This is the principal agency of the organized private sector recognized by government and approved by the Federal Mortgage Bank of Nigeria (FMBN) – the apex mortgage lender in Nigeria – to facilitate the delivery of affordable mass housing for Nigerians. Since its formation about a decade ago, the Association has gained increased credibility and prestige. REDAN also seeks to achieve positive relations with all stakeholders connected with the housing industry including organizations, producers, providers, financiers, and landowners. The Association also strives to play an active role in the promotion of research for the development of building materials and systems, as well as standard setting for the industry.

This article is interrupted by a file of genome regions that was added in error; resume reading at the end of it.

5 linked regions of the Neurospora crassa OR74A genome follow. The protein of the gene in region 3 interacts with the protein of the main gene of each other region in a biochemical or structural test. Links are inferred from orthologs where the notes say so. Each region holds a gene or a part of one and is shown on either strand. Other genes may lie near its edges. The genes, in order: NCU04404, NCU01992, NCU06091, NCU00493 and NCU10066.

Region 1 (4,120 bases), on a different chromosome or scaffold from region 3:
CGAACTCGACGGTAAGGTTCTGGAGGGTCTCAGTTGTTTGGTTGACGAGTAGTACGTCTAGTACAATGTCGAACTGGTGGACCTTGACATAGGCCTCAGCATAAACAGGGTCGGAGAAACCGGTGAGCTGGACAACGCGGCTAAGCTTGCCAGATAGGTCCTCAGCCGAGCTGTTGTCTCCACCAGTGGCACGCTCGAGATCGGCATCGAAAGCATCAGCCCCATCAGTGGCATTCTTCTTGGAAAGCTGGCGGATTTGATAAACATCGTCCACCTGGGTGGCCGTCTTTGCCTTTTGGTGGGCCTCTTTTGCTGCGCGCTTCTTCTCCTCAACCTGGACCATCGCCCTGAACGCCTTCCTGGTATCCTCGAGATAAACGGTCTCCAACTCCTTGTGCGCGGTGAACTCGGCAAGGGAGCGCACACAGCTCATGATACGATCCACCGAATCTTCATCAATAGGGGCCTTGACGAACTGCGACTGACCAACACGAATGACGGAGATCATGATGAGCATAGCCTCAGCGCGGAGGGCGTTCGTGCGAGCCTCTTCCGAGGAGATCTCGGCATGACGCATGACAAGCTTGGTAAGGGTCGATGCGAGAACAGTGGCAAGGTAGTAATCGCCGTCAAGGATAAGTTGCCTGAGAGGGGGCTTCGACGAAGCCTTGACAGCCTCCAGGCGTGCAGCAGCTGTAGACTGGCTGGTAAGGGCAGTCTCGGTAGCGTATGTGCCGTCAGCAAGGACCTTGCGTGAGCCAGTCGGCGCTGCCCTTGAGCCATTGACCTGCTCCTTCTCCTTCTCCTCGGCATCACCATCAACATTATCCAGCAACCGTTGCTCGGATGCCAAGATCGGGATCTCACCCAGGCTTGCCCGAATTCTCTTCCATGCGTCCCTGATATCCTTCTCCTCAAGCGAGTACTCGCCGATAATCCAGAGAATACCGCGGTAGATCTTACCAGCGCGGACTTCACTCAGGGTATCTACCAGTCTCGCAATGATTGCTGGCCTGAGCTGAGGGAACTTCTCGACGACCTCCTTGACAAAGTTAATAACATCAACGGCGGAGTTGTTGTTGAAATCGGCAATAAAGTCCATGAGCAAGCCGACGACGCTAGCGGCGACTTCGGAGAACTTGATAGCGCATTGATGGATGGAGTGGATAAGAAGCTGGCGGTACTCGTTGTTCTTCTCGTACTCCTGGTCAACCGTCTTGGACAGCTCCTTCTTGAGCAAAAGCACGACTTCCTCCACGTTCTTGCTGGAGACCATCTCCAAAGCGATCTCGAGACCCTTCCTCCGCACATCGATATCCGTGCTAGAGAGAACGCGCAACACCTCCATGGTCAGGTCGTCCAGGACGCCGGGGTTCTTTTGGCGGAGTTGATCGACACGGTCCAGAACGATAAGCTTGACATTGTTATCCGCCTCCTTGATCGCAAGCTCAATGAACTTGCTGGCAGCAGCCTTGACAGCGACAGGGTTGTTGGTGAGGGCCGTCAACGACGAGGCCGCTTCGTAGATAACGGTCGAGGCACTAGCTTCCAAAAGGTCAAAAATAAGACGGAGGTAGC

The NITP is Nigeria’s leading planning body for spatial, sustainable, integrative and inclusive planning. The NITP exists to advance the science and art of planning for the benefit of the public. Planners develop long- and short-term plans to use land for the growth and revitalization of urban, suburban, and rural communities, while helping local officials make decisions concerning social, economic, and environmental problems. Because local governments employ the majority of urban and regional planners, they often are referred to as community, regional, or city planners.


The Estate, Rent and Commission profession has been described as a noble one that has now formed an important aspect of the nation’s economy, considering the role of housing in any given country. This association is tasked with the need to educate, inform and train members on the ethics of the profession of agents and understand the best approach to landlords and tenants.


9.     Land Acquisition and Compensation: